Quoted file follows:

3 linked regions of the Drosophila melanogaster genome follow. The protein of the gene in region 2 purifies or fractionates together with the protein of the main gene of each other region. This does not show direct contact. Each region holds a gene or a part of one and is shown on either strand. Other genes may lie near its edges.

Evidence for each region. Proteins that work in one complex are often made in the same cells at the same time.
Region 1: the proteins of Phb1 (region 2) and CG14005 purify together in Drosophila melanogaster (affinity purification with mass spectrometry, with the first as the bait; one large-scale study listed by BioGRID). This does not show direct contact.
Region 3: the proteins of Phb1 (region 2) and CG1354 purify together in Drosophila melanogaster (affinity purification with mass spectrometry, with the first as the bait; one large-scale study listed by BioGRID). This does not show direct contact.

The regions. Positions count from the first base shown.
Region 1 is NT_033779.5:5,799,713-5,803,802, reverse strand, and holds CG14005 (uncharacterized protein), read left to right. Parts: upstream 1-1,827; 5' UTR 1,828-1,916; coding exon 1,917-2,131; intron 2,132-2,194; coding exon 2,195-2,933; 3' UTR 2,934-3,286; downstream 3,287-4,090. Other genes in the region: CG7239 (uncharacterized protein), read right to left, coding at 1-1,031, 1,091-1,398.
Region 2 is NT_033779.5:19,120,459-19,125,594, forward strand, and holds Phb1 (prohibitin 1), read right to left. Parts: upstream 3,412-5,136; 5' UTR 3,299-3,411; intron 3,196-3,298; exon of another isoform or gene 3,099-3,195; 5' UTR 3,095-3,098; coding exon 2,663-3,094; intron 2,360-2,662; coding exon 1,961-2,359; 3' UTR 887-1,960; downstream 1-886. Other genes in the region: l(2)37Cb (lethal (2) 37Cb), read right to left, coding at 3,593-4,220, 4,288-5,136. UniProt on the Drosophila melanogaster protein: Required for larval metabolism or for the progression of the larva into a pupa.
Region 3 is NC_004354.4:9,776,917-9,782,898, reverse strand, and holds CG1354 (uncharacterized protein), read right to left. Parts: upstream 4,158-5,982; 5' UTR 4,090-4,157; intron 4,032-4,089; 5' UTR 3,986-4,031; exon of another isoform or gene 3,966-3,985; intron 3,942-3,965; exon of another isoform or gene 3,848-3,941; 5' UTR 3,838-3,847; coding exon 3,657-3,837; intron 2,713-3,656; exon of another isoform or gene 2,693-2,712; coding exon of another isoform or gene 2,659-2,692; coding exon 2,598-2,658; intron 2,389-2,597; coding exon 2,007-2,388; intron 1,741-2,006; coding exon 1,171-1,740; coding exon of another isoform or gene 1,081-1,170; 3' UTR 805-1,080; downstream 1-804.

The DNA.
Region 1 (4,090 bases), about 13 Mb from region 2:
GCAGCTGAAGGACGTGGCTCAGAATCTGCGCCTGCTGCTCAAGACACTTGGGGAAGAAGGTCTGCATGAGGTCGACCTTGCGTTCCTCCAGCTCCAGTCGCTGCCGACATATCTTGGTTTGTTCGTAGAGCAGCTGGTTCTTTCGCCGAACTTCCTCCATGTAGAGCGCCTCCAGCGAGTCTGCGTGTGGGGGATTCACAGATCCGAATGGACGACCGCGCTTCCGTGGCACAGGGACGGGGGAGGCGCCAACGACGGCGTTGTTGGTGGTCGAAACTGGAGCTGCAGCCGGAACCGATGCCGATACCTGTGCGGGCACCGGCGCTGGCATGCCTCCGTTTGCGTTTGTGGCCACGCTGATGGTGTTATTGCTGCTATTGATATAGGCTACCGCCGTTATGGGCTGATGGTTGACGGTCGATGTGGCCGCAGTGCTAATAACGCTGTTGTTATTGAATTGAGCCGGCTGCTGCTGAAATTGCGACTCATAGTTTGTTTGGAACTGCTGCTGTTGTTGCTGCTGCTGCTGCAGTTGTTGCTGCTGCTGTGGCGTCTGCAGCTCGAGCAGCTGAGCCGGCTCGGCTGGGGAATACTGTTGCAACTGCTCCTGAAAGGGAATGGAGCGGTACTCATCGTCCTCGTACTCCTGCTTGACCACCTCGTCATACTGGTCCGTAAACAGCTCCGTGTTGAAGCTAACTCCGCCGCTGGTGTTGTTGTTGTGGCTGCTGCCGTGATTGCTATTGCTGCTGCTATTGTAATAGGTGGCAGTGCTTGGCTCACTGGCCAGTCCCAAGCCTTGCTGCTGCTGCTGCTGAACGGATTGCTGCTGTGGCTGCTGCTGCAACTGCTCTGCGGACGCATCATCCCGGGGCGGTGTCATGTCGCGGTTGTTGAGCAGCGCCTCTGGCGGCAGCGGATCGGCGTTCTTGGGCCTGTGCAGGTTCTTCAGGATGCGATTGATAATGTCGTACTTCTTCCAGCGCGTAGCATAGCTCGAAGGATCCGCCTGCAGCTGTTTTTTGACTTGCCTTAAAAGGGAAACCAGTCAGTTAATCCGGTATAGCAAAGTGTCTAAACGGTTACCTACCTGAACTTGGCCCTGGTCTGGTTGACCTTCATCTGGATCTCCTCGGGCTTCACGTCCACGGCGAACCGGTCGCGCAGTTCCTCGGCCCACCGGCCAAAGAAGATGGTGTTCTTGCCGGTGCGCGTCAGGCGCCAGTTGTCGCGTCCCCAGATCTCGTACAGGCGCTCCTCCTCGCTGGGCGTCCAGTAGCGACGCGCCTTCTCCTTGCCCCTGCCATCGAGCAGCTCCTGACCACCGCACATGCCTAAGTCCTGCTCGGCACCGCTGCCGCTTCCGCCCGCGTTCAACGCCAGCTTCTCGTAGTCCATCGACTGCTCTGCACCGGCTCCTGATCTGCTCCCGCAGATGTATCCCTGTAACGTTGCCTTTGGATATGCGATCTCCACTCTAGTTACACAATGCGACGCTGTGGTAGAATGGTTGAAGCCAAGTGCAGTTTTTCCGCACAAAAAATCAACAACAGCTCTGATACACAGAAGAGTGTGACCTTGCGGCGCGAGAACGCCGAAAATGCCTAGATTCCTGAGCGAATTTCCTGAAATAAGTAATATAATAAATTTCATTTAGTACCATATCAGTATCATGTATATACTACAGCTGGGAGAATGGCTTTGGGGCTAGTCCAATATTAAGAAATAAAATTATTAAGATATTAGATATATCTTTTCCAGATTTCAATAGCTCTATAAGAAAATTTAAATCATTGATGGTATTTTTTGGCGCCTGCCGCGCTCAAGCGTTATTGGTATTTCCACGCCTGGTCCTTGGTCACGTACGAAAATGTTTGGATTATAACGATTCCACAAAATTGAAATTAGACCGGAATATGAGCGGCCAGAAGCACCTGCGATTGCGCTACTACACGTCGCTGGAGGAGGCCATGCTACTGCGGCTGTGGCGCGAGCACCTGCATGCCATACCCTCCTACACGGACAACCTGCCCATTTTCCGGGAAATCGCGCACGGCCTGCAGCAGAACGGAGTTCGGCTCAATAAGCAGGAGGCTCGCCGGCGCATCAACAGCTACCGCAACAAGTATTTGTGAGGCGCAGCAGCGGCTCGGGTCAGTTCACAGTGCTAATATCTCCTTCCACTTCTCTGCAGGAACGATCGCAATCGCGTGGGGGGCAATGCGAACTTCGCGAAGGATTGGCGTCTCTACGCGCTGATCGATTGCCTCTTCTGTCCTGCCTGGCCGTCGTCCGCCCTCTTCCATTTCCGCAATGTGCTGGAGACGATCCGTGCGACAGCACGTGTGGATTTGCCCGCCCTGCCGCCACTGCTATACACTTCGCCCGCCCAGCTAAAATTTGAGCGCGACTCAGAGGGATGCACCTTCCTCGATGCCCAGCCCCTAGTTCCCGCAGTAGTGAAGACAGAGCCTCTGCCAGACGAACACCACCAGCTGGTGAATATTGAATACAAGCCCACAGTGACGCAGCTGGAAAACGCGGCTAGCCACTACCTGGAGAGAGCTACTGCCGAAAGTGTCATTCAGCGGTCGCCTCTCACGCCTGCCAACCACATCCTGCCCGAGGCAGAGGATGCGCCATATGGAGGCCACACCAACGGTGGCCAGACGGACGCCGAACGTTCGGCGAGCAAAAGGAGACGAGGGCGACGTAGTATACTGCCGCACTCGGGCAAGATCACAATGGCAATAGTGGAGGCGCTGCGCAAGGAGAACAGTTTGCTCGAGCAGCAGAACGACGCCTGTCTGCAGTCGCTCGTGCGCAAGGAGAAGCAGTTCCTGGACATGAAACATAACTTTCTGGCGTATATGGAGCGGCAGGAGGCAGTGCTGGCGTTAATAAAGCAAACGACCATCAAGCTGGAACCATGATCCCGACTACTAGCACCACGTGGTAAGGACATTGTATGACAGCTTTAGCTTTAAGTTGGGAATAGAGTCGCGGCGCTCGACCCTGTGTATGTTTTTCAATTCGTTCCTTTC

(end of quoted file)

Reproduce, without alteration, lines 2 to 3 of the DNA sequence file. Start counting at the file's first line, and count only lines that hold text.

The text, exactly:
Evidence for each region. Proteins that work in one complex are often made in the same cells at the same time.
Region 1: the proteins of Phb1 (region 2) and CG14005 purify together in Drosophila melanogaster (affinity purification with mass spectrometry, with the first as the bait; one large-scale study listed by BioGRID). This does not show direct contact.